Six days before the Passover, Jesus came to Bethany, where Lazarus lived, whom Jesus had raised from the dead. Here a dinner was given in Jesus’ honor. Martha served, while Lazarus was among those reclining at the table with him. Then Mary took about a pint of pure nard, an expensive perfume; she poured it on Jesus’ feet and wiped his feet with her hair. And the house was filled with the fragrance of the perfume. (John 12:1-3)
Each of the four gospels tells this story of Mary pouring out her bottle of expensive perfume at the feet of Jesus. In the absence of a stock market, it was common practice for men and women of the Ancient Near East to tie up all their life savings into an object that would be gradually sold off as money was needed. Mary likely poured all of her future into this one fragile investment.
The scene would have cut across all of the social customs. Women did not touch men in this culture—certainly not a man’s foot. One of the interesting things about Hebrew culture is that this was either an incredibly intimate gesture or one reserved for servants. Mary heaps shame upon herself and puts Jesus in a compromised position and what is so striking about this scene is that she seems to have no shame about the flagrant indecency, no awareness of the public disgrace, and no worries whatsoever about the waste of money. In laying at his feet, Mary is jeopardizing her present status; in emptying the perfume, Mary is surrendering her entire future.”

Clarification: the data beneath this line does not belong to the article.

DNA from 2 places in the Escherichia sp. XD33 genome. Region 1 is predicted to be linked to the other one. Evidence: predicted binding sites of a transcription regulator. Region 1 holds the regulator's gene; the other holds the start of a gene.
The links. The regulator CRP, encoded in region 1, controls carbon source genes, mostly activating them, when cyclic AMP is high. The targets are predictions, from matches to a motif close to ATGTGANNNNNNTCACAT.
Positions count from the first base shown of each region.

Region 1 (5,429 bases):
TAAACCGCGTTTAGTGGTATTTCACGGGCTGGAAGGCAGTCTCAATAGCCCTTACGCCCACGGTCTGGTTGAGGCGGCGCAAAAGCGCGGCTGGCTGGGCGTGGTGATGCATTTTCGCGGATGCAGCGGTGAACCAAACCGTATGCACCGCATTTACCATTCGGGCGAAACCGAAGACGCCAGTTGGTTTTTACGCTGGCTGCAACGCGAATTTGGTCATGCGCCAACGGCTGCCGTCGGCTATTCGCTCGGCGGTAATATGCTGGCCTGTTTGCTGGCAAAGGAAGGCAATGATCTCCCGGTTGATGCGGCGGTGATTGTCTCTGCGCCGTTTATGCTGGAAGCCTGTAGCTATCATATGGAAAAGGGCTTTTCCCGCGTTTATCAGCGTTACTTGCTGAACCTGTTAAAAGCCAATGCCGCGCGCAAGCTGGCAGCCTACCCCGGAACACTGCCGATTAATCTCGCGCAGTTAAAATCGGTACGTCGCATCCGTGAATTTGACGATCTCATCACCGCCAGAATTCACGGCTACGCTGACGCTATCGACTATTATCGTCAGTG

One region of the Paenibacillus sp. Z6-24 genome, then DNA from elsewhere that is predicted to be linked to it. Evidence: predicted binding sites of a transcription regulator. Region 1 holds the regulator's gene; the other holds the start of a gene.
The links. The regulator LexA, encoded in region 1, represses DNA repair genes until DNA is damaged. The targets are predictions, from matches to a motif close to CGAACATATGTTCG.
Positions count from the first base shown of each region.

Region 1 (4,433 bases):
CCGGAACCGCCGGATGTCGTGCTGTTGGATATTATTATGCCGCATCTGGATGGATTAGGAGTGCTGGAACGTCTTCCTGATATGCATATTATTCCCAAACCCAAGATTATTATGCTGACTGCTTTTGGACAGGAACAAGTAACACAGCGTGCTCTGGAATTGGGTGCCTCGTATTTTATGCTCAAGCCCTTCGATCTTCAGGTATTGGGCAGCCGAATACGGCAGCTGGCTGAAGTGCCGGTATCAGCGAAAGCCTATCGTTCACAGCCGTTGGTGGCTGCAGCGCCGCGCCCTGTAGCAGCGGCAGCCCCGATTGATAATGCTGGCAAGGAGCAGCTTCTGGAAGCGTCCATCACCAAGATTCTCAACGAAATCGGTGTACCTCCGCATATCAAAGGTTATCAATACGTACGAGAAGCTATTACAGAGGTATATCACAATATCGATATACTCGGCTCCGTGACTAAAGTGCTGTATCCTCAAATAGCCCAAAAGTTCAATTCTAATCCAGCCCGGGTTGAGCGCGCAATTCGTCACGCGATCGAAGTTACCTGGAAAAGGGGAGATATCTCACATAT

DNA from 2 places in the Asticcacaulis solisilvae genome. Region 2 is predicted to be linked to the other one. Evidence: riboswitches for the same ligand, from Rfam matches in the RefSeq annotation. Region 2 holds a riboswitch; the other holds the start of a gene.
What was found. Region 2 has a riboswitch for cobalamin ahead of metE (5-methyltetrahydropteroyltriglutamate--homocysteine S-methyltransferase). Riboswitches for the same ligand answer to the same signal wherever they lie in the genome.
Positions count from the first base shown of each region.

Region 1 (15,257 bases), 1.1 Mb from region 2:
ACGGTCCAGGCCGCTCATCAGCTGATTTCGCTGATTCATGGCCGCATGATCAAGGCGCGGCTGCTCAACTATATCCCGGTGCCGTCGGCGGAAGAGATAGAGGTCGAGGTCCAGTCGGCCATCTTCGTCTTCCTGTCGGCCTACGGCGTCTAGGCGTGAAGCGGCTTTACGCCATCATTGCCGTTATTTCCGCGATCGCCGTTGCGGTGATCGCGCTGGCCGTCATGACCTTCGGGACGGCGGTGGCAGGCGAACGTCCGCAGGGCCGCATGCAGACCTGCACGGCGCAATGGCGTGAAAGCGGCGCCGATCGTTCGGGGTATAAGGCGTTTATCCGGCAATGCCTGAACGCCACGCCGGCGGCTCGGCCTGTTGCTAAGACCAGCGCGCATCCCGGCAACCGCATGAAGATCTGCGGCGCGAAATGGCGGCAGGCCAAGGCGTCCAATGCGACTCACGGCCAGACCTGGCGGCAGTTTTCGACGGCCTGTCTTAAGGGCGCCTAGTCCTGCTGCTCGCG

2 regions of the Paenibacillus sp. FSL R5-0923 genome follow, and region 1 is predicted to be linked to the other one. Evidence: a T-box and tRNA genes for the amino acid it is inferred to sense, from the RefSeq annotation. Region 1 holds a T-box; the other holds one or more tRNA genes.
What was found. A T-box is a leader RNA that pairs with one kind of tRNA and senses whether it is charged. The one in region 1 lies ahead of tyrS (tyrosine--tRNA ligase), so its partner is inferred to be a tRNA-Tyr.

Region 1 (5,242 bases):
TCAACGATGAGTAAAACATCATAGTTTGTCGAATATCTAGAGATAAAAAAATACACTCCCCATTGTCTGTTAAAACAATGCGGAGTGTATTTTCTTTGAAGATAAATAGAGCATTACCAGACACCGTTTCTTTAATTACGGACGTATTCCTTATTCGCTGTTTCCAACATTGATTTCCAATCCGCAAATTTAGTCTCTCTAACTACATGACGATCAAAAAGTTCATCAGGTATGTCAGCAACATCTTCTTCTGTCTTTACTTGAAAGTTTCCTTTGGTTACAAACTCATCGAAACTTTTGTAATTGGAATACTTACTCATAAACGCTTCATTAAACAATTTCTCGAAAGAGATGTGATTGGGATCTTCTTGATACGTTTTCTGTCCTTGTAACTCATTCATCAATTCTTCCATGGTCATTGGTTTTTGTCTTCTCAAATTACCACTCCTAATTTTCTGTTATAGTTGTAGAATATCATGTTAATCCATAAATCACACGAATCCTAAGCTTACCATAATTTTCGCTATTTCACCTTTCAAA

Her actions scandalize the guests: a shameful, extravagant waste they say. To which Jesus replies: “Yes, but Mary is the only one here behaving just like me. She is demonstrating the extravagance of human love by pouring out her whole self—financial, social, emotional—to gain your attention by a gesture of sheer beauty. I am about to demonstrate the extravagance of divine love—pouring out my whole self, physical, spiritual, metaphysical, to gain your attention by a gesture of sheer beauty.
Jesus is the extravagance of God and Mary is the only one who sees it. Her actions are not an endorsement of a posture of recklessness when it comes to reputation and security, but they are a clear witness to the reality that in light of the gift that God has poured out to us, such surrender of one’s life and one’s future to Jesus is the only action that makes sense.
SPIRITUAL PRACTICE: Surrender
What would it look like for you to surrender concern for your reputation or the outcome of your future to Jesus? As you enter your time of prayer, imagine yourself pouring out your future to Jesus. What do you have that represents your security?
Ask God how he would want to use that and then be silent. Write down what you hear God saying below.